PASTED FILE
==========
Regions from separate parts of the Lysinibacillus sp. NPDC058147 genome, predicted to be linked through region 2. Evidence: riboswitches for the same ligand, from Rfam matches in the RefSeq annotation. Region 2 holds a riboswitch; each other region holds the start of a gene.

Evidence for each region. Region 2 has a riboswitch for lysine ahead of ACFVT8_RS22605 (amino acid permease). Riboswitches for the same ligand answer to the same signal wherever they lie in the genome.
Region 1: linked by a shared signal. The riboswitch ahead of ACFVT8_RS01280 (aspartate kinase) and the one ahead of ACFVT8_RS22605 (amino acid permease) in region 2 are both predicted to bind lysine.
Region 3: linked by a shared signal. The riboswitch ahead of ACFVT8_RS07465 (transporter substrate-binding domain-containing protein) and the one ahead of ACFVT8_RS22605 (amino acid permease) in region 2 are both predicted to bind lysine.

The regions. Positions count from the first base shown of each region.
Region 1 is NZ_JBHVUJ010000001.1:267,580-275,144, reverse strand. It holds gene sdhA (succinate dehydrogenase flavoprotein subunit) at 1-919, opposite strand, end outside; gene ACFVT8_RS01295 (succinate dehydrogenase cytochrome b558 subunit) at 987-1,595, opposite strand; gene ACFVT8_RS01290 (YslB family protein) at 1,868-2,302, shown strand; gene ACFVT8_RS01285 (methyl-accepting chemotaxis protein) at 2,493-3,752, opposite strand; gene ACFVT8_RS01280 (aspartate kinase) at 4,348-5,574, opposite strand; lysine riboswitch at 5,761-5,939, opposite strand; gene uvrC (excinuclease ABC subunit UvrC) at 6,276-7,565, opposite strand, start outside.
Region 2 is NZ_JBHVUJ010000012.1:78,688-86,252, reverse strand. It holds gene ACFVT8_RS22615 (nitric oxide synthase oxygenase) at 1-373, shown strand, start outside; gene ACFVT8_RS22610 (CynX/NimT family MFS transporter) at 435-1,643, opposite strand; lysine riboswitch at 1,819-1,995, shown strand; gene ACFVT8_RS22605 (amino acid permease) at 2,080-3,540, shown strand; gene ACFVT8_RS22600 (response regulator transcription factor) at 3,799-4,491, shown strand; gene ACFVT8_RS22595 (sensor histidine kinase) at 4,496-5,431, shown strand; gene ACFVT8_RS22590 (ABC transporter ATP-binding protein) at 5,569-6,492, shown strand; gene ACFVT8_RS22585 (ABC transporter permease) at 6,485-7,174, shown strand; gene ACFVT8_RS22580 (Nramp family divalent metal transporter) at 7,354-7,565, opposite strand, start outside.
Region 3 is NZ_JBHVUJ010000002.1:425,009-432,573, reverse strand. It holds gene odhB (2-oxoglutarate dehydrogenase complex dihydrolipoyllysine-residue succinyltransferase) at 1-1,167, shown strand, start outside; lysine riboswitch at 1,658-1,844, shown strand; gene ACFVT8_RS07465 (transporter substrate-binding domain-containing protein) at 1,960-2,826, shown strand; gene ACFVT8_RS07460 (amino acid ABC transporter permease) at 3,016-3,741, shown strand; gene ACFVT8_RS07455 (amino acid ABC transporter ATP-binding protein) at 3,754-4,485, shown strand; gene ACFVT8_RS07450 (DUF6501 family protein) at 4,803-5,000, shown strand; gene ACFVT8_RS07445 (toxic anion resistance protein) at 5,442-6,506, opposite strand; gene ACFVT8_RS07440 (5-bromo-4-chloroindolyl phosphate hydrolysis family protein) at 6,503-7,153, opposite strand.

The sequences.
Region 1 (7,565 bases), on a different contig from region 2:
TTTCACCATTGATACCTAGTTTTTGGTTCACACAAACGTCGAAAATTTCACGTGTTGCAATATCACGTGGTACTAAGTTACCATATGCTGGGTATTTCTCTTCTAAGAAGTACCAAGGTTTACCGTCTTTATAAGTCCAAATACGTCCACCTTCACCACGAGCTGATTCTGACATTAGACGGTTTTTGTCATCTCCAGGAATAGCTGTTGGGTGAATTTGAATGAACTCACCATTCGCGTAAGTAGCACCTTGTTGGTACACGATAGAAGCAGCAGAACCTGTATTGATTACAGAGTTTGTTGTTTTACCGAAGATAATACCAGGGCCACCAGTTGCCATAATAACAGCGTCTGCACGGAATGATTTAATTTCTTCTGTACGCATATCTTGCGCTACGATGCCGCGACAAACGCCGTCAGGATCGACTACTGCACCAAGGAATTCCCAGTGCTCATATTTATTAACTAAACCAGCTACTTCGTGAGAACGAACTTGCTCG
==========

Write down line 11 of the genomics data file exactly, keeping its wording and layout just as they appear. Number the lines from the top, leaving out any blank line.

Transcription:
TTTCACCATTGATACCTAGTTTTTGGTTCACACAAACGTCGAAAATTTCACGTGTTGCAATATCACGTGGTACTAAGTTACCATATGCTGGGTATTTCTCTTCTAAGAAGTACCAAGGTTTACCGTCTTTATAAGTCCAAATACGTCCACCTTCACCACGAGCTGATTCTGACATTAGACGGTTTTTGTCATCTCCAGGAATAGCTGTTGGGTGAATTTGAATGAACTCACCATTCGCGTAAGTAGCACCTTGTTGGTACACGATAGAAGCAGCAGAACCTGTATTGATTACAGAGTTTGTTGTTTTACCGAAGATAATACCAGGGCCACCAGTTGCCATAATAACAGCGTCTGCACGGAATGATTTAATTTCTTCTGTACGCATATCTTGCGCTACGATGCCGCGACAAACGCCGTCAGGATCGACTACTGCACCAAGGAATTCCCAGTGCTCATATTTATTAACTAAACCAGCTACTTCGTGAGAACGAACTTGCTCG